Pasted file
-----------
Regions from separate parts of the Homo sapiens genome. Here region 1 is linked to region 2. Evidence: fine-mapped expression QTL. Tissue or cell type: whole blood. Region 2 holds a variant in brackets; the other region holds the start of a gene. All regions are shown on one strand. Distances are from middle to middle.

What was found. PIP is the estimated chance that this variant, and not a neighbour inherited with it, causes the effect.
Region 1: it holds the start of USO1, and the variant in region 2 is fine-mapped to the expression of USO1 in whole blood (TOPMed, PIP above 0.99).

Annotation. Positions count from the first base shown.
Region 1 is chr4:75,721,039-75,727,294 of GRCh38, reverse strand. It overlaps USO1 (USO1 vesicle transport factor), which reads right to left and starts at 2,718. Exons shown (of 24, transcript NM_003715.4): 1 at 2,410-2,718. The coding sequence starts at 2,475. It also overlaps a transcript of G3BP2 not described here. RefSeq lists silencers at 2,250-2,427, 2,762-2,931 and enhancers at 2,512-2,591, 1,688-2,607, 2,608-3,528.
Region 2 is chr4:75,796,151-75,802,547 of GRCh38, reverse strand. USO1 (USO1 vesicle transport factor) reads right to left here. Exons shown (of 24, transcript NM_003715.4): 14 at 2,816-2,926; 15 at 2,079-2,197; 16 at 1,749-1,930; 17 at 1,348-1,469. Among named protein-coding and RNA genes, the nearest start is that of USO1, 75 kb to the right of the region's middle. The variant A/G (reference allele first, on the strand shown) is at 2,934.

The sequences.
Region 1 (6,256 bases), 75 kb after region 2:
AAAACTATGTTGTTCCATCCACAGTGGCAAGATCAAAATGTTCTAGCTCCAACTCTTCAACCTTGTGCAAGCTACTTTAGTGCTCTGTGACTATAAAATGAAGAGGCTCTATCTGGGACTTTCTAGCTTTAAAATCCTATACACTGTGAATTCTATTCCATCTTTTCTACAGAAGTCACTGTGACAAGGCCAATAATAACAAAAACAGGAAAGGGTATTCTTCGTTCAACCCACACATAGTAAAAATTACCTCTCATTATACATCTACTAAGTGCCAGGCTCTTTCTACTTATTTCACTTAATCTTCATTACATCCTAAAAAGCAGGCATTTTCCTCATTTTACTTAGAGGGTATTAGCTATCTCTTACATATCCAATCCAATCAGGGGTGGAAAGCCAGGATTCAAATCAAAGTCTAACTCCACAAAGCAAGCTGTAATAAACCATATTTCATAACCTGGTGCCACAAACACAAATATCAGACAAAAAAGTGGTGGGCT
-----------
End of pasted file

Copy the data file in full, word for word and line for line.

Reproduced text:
Regions from separate parts of the Homo sapiens genome. Here region 1 is linked to region 2. Evidence: fine-mapped expression QTL. Tissue or cell type: whole blood. Region 2 holds a variant in brackets; the other region holds the start of a gene. All regions are shown on one strand. Distances are from middle to middle.

What was found. PIP is the estimated chance that this variant, and not a neighbour inherited with it, causes the effect.
Region 1: it holds the start of USO1, and the variant in region 2 is fine-mapped to the expression of USO1 in whole blood (TOPMed, PIP above 0.99).

Annotation. Positions count from the first base shown.
Region 1 is chr4:75,721,039-75,727,294 of GRCh38, reverse strand. It overlaps USO1 (USO1 vesicle transport factor), which reads right to left and starts at 2,718. Exons shown (of 24, transcript NM_003715.4): 1 at 2,410-2,718. The coding sequence starts at 2,475. It also overlaps a transcript of G3BP2 not described here. RefSeq lists silencers at 2,250-2,427, 2,762-2,931 and enhancers at 2,512-2,591, 1,688-2,607, 2,608-3,528.
Region 2 is chr4:75,796,151-75,802,547 of GRCh38, reverse strand. USO1 (USO1 vesicle transport factor) reads right to left here. Exons shown (of 24, transcript NM_003715.4): 14 at 2,816-2,926; 15 at 2,079-2,197; 16 at 1,749-1,930; 17 at 1,348-1,469. Among named protein-coding and RNA genes, the nearest start is that of USO1, 75 kb to the right of the region's middle. The variant A/G (reference allele first, on the strand shown) is at 2,934.

The sequences.
Region 1 (6,256 bases), 75 kb after region 2:
AAAACTATGTTGTTCCATCCACAGTGGCAAGATCAAAATGTTCTAGCTCCAACTCTTCAACCTTGTGCAAGCTACTTTAGTGCTCTGTGACTATAAAATGAAGAGGCTCTATCTGGGACTTTCTAGCTTTAAAATCCTATACACTGTGAATTCTATTCCATCTTTTCTACAGAAGTCACTGTGACAAGGCCAATAATAACAAAAACAGGAAAGGGTATTCTTCGTTCAACCCACACATAGTAAAAATTACCTCTCATTATACATCTACTAAGTGCCAGGCTCTTTCTACTTATTTCACTTAATCTTCATTACATCCTAAAAAGCAGGCATTTTCCTCATTTTACTTAGAGGGTATTAGCTATCTCTTACATATCCAATCCAATCAGGGGTGGAAAGCCAGGATTCAAATCAAAGTCTAACTCCACAAAGCAAGCTGTAATAAACCATATTTCATAACCTGGTGCCACAAACACAAATATCAGACAAAAAAGTGGTGGGCT